Global incidence of Acinetobacter baumannii. Need for an alternative solution to antibiotics.

In the European Union and the USA there are 2 and 1.7 million cases of hospital-acquired infections every year, respectively, linked to 275,000 deaths per year and an associated cost of 10 billion US dollars.

The bacterial pathogens causing these infections, which in many cases are resistant to several or all of the available antibiotics, fall within those represented by the acronym ESKAPE, which stands for: Enterococcus faecium, Staphylococcus aureus, Klebsiella pneumoniae, Acinetobacter baumannii, Pseudomonas aeruginosa, and Enterobacter spp.

Acinetobacter baumannii is directly responsible for 295,000 infections every year in the USA, 4% of all antibiotic-resistant infections in the EU, 9% of all hospital-acquired pneumonias, and 4% of all sepsis cases. The mortality rate of Acinetobacter’s pneumonia is 40%, while the mortality rate of sepsis caused by Acinetobacter is 60%.

Although the figures regarding Acinetobacter baumannii’s incidence in EU and USA are well known thanks to the precise reporting of the centers of disease control of the administration of these regions, multi-drug and pan-drug resistant Acinetobacter baumannii strains are causing significant morbidity and mortality all over the world. Recent reports published in specialized journals have shown the need of an alternative solution to antibiotics in all emerging countries, including Russia, Brazil, Chile, China, India, and the Middle East.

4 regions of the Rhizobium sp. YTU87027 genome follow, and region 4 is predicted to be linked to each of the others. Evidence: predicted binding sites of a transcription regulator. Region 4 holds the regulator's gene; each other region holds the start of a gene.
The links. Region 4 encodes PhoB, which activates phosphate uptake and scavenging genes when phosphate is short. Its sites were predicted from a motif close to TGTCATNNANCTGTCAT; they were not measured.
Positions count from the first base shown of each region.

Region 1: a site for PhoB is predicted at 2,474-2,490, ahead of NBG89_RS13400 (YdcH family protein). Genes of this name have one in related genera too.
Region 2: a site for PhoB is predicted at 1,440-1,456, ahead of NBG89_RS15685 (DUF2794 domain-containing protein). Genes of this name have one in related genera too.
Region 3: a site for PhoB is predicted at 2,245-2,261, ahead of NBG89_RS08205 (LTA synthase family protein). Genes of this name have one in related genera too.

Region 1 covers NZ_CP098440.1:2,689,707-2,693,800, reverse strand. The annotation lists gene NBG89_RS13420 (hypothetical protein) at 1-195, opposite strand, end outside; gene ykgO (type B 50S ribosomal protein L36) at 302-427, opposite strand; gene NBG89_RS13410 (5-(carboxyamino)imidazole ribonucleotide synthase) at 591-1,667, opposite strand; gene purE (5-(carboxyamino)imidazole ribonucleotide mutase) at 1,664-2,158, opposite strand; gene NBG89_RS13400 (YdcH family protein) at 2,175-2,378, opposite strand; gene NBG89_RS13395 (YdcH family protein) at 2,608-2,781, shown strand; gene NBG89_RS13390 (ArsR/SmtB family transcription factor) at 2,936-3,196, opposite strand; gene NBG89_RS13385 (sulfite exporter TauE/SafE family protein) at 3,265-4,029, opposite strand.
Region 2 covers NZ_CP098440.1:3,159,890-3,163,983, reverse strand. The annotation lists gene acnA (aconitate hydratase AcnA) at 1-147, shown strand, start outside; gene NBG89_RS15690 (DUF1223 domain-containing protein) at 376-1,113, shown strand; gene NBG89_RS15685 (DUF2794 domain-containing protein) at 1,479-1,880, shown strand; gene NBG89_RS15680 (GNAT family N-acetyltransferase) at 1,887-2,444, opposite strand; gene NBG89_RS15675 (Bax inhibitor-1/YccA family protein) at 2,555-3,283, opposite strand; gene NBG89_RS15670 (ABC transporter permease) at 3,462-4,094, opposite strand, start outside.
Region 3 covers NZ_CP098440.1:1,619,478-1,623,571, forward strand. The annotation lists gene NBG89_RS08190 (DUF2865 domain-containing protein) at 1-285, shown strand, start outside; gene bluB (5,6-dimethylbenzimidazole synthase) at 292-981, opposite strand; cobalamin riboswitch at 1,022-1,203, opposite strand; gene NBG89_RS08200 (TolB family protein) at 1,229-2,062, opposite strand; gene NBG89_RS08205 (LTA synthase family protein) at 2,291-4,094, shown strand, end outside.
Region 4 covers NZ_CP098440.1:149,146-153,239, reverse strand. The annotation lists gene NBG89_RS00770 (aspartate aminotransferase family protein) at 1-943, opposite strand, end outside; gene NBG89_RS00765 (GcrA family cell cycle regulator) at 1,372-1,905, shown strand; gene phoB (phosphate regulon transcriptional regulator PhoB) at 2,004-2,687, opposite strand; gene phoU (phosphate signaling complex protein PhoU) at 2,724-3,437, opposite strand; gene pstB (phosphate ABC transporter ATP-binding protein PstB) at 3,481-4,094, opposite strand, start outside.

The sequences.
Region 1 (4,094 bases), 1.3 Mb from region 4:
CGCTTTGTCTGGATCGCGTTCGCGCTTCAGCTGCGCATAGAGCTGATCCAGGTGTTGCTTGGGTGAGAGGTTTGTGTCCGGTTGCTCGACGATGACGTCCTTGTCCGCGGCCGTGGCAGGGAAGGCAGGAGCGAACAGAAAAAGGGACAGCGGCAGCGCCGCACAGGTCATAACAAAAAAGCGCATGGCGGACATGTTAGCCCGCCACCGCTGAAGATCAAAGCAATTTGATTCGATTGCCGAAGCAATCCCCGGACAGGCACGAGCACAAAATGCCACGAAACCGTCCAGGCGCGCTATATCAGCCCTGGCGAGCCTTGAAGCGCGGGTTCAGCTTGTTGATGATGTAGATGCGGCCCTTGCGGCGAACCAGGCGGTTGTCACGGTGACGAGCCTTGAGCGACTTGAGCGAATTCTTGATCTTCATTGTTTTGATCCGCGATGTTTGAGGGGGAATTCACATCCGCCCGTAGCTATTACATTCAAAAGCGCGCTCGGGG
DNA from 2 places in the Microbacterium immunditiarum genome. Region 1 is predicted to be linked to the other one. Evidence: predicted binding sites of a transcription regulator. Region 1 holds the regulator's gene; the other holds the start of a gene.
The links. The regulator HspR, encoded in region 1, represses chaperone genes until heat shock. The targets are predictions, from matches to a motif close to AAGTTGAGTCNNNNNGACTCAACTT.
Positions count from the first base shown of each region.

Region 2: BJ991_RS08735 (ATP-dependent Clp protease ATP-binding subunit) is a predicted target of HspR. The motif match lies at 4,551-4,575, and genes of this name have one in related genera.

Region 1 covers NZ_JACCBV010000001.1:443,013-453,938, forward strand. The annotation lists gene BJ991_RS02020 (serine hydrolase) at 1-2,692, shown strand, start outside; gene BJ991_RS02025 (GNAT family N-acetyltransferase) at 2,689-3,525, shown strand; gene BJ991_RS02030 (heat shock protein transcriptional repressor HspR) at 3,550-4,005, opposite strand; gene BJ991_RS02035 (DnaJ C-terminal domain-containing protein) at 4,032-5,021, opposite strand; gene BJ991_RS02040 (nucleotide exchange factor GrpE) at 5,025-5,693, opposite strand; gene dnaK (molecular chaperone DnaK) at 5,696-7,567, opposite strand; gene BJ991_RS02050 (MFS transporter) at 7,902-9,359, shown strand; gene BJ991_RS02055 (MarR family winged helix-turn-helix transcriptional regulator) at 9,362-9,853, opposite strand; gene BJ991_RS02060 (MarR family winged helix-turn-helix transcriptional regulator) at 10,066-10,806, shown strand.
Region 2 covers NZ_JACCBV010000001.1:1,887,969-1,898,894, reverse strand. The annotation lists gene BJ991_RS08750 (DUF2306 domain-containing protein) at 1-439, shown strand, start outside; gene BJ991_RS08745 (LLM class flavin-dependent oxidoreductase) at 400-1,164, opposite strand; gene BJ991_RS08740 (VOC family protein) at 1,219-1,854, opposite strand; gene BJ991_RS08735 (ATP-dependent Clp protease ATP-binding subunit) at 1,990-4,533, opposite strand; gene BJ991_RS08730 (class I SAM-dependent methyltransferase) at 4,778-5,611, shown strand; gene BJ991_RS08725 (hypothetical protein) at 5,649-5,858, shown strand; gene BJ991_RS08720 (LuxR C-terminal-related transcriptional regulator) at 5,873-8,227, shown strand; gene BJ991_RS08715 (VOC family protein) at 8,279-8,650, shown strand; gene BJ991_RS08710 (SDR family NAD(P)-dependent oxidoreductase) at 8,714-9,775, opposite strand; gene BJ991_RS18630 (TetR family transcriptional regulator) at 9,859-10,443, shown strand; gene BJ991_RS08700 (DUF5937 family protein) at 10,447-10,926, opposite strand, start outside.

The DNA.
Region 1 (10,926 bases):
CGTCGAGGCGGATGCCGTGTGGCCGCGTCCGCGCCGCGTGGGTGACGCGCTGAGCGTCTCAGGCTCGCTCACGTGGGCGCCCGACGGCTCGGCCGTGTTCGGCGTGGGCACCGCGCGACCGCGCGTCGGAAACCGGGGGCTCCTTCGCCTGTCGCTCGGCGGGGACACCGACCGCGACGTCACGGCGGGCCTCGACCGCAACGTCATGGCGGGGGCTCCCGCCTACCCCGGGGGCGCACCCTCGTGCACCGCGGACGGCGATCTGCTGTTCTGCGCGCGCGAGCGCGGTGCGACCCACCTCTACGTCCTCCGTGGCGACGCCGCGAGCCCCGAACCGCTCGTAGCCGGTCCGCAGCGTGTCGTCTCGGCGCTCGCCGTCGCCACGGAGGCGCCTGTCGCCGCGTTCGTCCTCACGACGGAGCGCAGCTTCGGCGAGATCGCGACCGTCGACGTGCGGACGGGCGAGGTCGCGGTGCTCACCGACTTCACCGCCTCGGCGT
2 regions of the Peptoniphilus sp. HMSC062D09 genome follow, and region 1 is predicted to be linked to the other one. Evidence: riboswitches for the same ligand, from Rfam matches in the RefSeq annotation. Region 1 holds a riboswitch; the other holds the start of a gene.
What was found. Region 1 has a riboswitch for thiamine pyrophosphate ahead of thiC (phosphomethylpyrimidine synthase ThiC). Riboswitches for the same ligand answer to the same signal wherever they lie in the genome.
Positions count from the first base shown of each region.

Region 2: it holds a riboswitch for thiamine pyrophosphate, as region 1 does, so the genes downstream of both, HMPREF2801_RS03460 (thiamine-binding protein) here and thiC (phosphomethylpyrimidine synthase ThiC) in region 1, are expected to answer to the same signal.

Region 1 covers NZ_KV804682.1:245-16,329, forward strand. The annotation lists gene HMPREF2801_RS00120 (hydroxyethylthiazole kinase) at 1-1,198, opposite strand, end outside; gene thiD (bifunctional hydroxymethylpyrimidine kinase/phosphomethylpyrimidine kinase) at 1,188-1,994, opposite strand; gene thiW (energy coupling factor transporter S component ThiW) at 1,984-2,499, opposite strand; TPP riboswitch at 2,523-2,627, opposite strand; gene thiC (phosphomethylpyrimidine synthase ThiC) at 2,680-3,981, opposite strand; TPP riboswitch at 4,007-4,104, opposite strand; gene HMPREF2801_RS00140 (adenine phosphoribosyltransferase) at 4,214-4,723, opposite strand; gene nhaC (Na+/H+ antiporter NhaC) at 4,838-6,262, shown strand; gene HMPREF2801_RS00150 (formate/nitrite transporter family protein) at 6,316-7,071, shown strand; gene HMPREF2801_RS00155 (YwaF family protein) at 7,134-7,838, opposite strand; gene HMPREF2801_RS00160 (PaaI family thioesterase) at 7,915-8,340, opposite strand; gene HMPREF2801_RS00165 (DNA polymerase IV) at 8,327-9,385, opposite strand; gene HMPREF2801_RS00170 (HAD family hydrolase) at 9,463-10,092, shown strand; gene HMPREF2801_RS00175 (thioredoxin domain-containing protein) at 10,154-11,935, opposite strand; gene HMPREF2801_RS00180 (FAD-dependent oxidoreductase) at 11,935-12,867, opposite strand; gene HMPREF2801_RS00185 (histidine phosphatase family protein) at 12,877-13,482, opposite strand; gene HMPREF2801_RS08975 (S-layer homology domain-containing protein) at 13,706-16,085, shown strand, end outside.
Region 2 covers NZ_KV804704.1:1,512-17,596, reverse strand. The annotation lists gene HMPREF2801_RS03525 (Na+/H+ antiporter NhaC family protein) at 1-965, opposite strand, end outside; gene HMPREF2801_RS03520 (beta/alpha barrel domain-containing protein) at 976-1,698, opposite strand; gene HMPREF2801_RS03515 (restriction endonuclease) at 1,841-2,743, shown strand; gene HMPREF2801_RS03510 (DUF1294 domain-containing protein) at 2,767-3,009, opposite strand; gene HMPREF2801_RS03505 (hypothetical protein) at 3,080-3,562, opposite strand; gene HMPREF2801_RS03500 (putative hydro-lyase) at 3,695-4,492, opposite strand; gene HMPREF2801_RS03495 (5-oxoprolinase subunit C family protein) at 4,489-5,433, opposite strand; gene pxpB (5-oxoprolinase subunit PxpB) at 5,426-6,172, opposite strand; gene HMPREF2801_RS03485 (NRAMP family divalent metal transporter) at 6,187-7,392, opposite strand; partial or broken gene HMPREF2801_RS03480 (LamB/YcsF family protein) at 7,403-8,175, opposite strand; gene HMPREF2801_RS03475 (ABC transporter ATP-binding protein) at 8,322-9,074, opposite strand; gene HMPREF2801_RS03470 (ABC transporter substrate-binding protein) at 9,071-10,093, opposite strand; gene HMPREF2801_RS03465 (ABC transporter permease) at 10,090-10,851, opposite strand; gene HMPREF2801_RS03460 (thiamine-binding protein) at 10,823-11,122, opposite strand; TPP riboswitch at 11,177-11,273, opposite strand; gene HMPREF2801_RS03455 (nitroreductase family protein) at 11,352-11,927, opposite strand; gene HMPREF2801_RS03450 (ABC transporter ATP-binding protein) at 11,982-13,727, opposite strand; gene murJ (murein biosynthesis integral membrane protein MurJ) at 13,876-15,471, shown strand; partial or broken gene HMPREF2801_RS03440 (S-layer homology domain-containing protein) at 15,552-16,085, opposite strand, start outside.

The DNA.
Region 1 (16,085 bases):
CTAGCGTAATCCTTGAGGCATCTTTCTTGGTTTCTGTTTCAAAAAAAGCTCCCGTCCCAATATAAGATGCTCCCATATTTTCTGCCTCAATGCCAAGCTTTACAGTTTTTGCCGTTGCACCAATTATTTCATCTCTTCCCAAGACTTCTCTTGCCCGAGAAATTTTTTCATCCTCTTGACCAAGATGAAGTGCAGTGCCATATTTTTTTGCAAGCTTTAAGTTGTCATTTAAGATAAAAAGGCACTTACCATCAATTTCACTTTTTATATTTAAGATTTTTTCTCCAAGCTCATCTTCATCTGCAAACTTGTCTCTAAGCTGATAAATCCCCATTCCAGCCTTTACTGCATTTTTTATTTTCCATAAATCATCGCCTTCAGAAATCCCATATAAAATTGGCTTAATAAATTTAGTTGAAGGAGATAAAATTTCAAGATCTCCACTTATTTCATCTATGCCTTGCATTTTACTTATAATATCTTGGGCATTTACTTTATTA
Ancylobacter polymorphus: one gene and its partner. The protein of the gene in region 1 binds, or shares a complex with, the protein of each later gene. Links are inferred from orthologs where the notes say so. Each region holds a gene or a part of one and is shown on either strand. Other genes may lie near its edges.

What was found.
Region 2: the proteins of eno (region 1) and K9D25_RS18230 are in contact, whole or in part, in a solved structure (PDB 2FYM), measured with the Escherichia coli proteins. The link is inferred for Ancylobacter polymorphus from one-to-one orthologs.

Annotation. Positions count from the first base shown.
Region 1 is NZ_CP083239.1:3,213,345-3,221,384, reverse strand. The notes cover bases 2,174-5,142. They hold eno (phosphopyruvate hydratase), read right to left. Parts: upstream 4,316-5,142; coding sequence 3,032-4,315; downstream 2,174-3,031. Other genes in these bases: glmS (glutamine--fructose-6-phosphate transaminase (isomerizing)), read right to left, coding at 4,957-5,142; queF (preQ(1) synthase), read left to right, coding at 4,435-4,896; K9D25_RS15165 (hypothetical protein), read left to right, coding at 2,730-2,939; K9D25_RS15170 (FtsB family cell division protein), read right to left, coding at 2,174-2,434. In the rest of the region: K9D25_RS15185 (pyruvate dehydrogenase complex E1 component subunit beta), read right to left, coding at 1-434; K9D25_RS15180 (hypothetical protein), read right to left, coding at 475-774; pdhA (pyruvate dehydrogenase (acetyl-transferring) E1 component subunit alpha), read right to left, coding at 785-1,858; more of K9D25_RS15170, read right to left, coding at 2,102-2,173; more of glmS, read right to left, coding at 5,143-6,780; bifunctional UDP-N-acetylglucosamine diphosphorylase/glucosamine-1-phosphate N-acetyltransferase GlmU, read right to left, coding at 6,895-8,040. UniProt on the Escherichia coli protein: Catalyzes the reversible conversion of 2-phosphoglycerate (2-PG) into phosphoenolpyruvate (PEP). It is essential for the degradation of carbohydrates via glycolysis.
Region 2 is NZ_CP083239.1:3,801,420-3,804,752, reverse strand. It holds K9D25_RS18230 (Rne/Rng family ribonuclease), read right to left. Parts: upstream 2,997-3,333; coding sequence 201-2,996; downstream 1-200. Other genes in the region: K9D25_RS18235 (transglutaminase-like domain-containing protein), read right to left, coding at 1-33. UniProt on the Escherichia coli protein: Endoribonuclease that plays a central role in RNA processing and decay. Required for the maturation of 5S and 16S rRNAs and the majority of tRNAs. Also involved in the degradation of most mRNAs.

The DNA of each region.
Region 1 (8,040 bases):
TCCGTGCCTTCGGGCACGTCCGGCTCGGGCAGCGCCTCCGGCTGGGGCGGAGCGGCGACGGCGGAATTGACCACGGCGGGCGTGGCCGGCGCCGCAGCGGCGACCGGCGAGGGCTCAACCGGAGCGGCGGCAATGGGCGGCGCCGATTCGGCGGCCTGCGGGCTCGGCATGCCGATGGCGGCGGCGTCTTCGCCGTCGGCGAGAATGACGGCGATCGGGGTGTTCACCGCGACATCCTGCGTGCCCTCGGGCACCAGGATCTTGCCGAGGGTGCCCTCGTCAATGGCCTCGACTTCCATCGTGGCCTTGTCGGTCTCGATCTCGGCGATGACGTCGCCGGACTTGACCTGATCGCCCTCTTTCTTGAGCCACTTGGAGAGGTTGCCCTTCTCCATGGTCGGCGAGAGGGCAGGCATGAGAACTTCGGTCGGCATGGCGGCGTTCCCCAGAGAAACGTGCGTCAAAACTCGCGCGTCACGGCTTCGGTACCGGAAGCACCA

For illustration of the incidence in emerging countries, these are the conclusions of reports recently published about India and China:

In India, 70% of newborns who developed infections after birth were affected by antibiotic-resistant bacteria. Only in 2013, 500,000 Indian newborns developed either pneumonia or sepsis produced mainly by Klebsiella pneumoniae or Acinetobacter baumannii, killing 58,000.

In China, 1.6 million people develop sepsis caused by multi-drug resistant bacteria, resulting in 1.2 million deaths per year. And 640,000 people develop hospital-acquired pneumonia, resulting in 200,000 deaths. Acinetobacter baumannii is the direct cause of 17% of all those infections.

Finally, a very specific target population of a preventive vaccine against Acinetobacter baumannii is military personnel, specially the troops mobilized to war zones. The US Army has been significantly affected by infections produced by antibiotic-resistant strains of Acinetobacter baumannii and is very interested in preventive solutions.

The preventive vaccine VXD-001 might be distributed for preventions programs targeting a population of between 7 million people (only considering hospital admissions of people that might enroll in a vaccination program in the EU and USA) and 70 million people per year (adding up all major healthcare settings affected globally and the army). Economic studies support a price for each treatment between 500 and 1000 US dollars.

Pseudomonas aeruginosa is also a major cause of nosocomial infections, and similar to A. baumannii, increasing rates of antibiotic resistance over the last two decades have med the treatment of these infections difficult. The U.S. Centers for Disease Control and Prevention estimate that in the U.S. alone there are 51,000 infections caused by P. aeruginosa every year, resulting in hundreds of deaths. Pseudomonas aeruginosa is also a major cause of morbidity and mortality in patients with cystic fibrosis and chronic obstructive pulmonary disease (COPD).